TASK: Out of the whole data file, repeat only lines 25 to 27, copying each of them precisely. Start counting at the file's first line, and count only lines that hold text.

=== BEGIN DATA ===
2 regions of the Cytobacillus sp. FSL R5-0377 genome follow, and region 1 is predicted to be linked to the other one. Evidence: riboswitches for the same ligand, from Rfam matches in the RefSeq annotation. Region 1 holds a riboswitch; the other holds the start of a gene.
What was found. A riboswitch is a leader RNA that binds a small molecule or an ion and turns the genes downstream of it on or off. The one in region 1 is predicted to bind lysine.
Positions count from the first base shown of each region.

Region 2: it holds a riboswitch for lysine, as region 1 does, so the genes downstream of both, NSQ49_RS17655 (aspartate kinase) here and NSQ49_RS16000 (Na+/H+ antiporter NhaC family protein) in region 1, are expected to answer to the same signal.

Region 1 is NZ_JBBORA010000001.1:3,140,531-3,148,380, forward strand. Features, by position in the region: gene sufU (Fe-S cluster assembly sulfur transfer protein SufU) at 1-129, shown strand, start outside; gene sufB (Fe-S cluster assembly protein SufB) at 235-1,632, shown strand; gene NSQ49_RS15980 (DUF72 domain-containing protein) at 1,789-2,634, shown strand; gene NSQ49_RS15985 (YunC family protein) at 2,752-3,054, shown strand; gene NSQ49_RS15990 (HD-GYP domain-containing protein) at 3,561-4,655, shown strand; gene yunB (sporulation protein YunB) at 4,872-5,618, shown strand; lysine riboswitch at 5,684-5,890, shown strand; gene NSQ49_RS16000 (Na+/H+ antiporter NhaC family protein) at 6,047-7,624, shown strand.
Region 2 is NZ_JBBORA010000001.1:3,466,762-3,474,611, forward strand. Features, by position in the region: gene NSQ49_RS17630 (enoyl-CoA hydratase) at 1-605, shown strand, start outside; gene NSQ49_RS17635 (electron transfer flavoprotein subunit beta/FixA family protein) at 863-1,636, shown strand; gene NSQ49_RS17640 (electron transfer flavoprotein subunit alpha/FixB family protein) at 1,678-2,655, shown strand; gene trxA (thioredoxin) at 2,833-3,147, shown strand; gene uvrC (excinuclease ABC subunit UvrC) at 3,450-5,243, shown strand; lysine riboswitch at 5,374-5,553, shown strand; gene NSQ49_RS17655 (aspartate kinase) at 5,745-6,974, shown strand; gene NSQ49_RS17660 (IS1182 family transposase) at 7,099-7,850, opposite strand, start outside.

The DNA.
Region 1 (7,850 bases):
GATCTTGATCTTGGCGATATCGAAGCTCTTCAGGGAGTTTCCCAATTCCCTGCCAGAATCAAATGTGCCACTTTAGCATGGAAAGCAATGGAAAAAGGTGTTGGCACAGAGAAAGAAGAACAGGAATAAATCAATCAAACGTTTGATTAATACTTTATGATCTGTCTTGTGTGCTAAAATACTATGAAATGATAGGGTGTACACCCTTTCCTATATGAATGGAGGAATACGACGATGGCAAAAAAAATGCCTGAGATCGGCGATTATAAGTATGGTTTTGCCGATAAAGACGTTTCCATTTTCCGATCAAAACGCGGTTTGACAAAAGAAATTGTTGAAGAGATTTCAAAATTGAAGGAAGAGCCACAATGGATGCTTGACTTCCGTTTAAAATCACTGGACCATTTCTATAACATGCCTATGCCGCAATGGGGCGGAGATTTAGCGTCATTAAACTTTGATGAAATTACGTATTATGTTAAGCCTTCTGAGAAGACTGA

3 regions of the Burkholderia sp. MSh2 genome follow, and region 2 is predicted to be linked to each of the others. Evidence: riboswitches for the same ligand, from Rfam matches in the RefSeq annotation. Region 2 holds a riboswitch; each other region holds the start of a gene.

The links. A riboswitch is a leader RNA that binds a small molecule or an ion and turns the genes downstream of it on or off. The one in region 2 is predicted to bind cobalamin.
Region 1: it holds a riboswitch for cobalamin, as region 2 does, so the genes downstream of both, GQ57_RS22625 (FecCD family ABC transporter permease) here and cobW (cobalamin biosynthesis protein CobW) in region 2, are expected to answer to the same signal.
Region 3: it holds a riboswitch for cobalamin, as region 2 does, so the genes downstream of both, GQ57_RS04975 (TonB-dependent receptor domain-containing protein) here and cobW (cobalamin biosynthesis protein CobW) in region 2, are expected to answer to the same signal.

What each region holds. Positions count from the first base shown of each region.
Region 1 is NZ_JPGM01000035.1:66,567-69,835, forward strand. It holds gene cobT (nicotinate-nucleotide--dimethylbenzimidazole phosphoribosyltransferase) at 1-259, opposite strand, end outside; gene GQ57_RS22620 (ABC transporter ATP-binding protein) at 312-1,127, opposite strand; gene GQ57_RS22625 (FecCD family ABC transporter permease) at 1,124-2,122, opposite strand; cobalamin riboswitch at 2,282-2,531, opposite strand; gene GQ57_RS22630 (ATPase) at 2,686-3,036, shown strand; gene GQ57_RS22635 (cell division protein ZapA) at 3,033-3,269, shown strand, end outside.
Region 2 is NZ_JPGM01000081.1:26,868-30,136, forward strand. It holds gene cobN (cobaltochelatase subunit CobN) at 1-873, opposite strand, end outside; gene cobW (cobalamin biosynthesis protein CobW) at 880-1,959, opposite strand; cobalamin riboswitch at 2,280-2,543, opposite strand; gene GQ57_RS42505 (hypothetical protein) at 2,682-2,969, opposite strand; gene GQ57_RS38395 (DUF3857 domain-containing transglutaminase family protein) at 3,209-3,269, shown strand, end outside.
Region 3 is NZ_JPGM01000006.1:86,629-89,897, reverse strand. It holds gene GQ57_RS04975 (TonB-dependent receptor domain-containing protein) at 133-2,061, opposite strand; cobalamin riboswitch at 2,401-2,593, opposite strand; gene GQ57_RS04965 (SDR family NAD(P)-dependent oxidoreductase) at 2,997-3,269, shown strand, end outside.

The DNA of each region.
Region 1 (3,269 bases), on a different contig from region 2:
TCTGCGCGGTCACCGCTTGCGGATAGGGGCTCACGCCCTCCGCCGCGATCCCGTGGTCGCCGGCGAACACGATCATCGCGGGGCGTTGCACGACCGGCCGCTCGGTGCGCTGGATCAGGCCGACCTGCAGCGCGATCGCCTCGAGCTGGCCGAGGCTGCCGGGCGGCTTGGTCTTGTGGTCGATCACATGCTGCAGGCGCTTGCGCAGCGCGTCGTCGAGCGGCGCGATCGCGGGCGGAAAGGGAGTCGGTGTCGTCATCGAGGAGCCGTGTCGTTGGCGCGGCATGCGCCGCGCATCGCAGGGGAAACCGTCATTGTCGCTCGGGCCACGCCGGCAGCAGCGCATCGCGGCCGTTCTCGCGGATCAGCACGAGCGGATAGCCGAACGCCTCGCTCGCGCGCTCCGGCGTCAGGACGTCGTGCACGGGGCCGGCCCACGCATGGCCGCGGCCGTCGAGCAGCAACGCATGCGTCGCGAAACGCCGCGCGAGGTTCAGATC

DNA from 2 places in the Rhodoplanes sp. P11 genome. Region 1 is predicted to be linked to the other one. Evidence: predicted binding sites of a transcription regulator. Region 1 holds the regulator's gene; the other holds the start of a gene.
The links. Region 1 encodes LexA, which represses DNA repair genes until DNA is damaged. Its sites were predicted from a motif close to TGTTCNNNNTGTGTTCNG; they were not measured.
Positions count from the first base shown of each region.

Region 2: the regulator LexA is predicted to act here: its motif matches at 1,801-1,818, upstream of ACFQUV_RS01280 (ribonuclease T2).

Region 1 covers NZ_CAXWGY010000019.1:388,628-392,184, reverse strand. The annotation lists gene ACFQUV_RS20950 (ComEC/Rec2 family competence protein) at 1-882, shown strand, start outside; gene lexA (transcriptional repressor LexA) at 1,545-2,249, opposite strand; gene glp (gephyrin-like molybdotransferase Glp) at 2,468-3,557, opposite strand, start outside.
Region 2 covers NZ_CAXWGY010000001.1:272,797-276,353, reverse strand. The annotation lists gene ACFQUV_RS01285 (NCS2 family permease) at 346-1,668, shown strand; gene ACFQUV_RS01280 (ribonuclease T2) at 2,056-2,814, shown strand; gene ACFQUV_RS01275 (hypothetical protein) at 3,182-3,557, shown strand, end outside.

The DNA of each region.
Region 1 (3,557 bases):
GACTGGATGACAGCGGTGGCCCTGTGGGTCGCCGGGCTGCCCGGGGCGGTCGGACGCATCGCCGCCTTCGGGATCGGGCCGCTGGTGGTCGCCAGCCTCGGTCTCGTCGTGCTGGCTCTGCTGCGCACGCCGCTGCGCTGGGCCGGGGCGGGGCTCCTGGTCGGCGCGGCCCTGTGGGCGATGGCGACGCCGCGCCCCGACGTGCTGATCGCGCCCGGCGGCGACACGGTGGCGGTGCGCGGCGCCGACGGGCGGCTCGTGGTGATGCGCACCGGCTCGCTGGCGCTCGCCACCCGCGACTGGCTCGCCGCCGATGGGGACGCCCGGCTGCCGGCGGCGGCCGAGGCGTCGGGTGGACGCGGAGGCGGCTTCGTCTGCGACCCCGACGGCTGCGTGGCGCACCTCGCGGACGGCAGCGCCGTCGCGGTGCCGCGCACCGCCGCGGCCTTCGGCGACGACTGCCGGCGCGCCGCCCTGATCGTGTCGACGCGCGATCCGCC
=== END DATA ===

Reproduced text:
Region 1 covers NZ_CAXWGY010000019.1:388,628-392,184, reverse strand. The annotation lists gene ACFQUV_RS20950 (ComEC/Rec2 family competence protein) at 1-882, shown strand, start outside; gene lexA (transcriptional repressor LexA) at 1,545-2,249, opposite strand; gene glp (gephyrin-like molybdotransferase Glp) at 2,468-3,557, opposite strand, start outside.
Region 2 covers NZ_CAXWGY010000001.1:272,797-276,353, reverse strand. The annotation lists gene ACFQUV_RS01285 (NCS2 family permease) at 346-1,668, shown strand; gene ACFQUV_RS01280 (ribonuclease T2) at 2,056-2,814, shown strand; gene ACFQUV_RS01275 (hypothetical protein) at 3,182-3,557, shown strand, end outside.

The DNA of each region.